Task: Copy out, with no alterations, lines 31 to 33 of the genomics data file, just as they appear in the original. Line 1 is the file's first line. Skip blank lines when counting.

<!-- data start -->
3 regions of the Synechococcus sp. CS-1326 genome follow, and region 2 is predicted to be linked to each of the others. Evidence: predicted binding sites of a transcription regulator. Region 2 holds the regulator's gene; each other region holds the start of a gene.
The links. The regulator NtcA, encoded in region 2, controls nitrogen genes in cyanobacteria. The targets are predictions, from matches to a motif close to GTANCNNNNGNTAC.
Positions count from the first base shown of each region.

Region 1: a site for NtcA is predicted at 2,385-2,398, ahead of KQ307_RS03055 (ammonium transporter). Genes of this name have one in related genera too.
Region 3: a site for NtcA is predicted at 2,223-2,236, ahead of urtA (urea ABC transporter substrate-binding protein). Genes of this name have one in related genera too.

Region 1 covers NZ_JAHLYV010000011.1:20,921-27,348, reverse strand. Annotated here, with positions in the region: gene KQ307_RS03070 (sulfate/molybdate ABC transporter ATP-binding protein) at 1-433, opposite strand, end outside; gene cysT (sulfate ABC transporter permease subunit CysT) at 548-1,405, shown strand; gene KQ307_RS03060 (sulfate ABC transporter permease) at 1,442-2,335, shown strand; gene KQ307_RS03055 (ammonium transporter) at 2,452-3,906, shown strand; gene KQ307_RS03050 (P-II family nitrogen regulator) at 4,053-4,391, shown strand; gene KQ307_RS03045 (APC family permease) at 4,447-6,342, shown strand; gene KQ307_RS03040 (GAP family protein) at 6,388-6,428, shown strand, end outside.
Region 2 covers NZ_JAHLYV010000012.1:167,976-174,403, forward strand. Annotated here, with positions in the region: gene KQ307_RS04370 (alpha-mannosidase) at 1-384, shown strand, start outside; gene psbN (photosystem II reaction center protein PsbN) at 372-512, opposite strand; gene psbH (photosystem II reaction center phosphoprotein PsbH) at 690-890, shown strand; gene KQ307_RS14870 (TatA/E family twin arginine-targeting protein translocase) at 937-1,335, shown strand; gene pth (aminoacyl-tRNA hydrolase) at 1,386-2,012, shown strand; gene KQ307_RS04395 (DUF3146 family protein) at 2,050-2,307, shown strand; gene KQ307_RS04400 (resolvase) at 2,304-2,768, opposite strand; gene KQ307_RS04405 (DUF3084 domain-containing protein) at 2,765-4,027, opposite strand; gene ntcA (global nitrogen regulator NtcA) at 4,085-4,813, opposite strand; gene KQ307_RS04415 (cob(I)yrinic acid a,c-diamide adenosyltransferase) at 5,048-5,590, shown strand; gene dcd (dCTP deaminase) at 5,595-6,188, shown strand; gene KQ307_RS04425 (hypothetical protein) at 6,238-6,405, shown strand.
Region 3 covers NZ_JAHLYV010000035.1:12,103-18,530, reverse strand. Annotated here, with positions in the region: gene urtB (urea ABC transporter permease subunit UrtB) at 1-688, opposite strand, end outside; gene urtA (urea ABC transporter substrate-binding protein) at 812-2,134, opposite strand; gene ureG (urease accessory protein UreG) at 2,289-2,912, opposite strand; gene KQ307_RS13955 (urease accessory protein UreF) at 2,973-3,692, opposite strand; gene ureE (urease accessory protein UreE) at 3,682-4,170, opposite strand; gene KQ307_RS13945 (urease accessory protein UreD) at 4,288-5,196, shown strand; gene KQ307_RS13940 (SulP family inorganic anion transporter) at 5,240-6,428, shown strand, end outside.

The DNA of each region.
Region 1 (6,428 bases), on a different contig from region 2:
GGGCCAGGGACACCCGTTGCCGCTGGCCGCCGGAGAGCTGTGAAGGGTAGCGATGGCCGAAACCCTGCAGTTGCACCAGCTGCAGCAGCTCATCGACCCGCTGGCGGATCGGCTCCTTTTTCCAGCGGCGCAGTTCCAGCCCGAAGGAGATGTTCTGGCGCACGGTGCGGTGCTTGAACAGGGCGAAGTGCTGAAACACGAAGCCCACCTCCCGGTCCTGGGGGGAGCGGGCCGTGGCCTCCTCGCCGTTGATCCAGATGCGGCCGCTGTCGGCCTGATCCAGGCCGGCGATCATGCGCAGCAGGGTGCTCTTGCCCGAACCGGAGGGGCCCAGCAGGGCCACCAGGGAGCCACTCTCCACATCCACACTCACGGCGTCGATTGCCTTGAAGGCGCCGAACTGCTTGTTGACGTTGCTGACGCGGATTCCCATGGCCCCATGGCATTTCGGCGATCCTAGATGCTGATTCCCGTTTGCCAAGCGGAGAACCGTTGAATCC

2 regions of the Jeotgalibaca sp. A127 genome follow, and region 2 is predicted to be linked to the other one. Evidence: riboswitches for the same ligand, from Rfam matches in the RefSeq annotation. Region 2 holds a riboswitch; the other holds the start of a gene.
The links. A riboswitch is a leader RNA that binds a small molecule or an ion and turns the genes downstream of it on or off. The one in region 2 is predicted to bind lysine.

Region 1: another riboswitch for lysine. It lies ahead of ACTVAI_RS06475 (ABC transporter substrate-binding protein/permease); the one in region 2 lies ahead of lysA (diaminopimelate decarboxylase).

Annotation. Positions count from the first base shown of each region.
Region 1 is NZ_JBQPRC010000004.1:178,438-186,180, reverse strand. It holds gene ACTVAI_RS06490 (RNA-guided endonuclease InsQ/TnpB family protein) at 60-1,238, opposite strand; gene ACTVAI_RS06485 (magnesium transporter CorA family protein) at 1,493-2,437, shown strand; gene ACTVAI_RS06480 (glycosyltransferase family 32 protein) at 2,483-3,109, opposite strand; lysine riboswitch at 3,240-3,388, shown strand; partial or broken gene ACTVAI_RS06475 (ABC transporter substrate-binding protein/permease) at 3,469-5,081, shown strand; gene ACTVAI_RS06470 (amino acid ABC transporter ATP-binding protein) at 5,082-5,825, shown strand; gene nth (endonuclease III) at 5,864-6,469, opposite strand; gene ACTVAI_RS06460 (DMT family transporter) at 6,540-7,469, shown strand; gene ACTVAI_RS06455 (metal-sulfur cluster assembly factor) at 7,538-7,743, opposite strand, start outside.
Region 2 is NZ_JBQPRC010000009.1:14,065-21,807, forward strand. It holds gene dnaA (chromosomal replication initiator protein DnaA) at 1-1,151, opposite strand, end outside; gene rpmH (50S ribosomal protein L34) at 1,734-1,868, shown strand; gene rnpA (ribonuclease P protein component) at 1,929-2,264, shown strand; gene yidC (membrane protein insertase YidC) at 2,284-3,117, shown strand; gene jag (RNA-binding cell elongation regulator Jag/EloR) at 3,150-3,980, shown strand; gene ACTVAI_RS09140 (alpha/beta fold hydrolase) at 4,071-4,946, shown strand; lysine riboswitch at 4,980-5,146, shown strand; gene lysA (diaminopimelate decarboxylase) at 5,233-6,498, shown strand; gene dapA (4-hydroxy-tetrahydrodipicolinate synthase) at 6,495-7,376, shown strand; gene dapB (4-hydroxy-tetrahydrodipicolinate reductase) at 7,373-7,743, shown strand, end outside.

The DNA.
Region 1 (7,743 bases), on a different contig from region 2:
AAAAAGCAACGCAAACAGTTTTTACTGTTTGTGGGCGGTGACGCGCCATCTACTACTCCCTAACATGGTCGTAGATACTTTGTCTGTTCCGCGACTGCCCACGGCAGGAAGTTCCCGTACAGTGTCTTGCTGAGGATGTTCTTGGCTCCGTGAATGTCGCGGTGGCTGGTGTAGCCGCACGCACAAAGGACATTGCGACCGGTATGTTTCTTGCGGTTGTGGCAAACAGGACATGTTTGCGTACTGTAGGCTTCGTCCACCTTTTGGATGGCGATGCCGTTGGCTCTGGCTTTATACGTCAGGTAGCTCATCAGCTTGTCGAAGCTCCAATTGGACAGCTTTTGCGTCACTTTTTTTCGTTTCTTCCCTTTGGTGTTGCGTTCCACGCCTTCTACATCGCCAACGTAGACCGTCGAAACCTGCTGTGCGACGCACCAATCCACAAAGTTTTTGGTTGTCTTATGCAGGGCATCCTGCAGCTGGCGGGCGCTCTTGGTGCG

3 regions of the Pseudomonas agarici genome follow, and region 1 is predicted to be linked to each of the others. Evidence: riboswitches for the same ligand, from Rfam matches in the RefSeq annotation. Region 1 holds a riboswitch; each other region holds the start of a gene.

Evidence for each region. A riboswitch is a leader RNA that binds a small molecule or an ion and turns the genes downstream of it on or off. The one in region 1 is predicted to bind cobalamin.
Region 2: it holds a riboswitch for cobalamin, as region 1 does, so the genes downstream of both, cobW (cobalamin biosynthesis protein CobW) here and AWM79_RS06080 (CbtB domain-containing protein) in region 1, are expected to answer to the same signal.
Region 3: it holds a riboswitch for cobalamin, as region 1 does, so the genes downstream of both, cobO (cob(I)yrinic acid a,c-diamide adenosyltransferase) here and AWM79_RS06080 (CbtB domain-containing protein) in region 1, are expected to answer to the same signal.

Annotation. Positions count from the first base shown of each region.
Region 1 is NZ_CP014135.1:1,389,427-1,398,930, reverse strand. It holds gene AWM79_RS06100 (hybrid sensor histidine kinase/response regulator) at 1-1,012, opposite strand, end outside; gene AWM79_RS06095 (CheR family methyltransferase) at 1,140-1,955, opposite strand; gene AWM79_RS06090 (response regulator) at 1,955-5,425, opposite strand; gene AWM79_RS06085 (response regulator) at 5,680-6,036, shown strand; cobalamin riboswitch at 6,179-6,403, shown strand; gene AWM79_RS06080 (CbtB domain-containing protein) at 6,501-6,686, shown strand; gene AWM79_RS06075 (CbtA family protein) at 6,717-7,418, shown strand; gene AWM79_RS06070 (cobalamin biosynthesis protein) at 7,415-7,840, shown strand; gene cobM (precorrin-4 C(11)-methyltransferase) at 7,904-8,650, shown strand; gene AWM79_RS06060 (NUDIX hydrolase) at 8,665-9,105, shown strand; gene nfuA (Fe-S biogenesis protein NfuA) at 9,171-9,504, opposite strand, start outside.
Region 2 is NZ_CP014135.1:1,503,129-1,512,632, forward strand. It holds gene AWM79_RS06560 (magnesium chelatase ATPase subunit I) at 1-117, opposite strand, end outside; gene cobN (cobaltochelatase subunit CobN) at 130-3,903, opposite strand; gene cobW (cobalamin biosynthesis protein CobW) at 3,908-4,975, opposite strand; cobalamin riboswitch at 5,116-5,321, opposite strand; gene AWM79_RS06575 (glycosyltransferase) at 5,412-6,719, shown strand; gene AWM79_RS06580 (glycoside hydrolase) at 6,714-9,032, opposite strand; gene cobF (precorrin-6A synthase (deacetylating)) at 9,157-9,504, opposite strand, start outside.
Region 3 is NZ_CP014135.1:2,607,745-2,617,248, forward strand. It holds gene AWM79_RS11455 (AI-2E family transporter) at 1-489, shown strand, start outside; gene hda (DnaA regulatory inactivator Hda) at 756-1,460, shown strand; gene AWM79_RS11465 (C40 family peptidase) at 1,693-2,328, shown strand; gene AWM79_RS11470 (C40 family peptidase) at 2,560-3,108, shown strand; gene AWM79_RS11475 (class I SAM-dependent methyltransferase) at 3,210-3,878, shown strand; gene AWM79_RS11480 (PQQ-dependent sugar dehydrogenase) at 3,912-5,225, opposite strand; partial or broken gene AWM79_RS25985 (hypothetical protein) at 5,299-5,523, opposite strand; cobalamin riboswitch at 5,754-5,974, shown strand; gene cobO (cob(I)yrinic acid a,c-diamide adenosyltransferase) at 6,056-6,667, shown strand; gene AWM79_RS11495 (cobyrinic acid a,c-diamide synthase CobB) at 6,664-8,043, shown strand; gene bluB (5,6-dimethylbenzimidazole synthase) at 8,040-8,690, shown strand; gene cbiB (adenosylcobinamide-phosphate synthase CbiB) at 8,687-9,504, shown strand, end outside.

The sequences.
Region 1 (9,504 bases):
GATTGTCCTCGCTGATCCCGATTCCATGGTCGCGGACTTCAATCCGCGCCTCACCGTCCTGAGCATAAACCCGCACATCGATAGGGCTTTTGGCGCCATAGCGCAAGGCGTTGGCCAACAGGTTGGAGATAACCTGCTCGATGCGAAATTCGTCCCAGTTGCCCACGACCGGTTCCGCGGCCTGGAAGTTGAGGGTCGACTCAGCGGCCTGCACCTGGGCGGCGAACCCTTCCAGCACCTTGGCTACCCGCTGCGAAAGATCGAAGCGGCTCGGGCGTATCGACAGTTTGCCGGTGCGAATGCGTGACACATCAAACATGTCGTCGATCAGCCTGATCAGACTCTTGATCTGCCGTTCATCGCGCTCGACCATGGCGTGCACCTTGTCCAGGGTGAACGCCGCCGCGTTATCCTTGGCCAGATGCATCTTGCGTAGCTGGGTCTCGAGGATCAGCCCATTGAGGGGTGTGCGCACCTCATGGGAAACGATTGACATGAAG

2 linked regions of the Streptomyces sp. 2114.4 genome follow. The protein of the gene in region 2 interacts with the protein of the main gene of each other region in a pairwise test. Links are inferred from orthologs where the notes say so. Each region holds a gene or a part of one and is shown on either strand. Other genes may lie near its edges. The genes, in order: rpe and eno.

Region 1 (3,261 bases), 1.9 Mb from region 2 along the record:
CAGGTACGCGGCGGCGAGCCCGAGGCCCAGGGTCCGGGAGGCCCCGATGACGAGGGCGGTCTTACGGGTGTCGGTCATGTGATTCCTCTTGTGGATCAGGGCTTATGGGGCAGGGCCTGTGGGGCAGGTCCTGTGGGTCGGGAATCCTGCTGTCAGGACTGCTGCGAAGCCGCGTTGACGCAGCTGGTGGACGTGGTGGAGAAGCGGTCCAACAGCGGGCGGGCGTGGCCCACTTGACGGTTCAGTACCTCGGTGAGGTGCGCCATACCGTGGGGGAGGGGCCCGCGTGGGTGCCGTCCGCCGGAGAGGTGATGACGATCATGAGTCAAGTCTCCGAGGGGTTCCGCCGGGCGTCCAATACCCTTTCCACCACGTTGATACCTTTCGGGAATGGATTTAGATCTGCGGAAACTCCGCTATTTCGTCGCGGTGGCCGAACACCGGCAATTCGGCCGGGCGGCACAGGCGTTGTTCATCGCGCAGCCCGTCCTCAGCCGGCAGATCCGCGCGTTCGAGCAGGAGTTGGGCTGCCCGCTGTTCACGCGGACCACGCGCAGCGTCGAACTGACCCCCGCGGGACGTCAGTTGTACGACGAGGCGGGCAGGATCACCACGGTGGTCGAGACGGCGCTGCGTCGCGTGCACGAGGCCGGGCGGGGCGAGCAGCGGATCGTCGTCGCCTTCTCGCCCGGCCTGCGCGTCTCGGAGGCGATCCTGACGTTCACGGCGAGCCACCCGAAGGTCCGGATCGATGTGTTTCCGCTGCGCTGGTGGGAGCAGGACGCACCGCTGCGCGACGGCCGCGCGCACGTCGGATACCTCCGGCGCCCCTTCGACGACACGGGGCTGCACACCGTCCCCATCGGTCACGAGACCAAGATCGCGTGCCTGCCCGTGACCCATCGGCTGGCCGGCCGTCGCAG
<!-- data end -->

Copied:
GATTGTCCTCGCTGATCCCGATTCCATGGTCGCGGACTTCAATCCGCGCCTCACCGTCCTGAGCATAAACCCGCACATCGATAGGGCTTTTGGCGCCATAGCGCAAGGCGTTGGCCAACAGGTTGGAGATAACCTGCTCGATGCGAAATTCGTCCCAGTTGCCCACGACCGGTTCCGCGGCCTGGAAGTTGAGGGTCGACTCAGCGGCCTGCACCTGGGCGGCGAACCCTTCCAGCACCTTGGCTACCCGCTGCGAAAGATCGAAGCGGCTCGGGCGTATCGACAGTTTGCCGGTGCGAATGCGTGACACATCAAACATGTCGTCGATCAGCCTGATCAGACTCTTGATCTGCCGTTCATCGCGCTCGACCATGGCGTGCACCTTGTCCAGGGTGAACGCCGCCGCGTTATCCTTGGCCAGATGCATCTTGCGTAGCTGGGTCTCGAGGATCAGCCCATTGAGGGGTGTGCGCACCTCATGGGAAACGATTGACATGAAG

2 linked regions of the Streptomyces sp. 2114.4 genome follow. The protein of the gene in region 2 interacts with the protein of the main gene of each other region in a pairwise test. Links are inferred from orthologs where the notes say so. Each region holds a gene or a part of one and is shown on either strand. Other genes may lie near its edges. The genes, in order: rpe and eno.

Region 1 (3,261 bases), 1.9 Mb from region 2 along the record: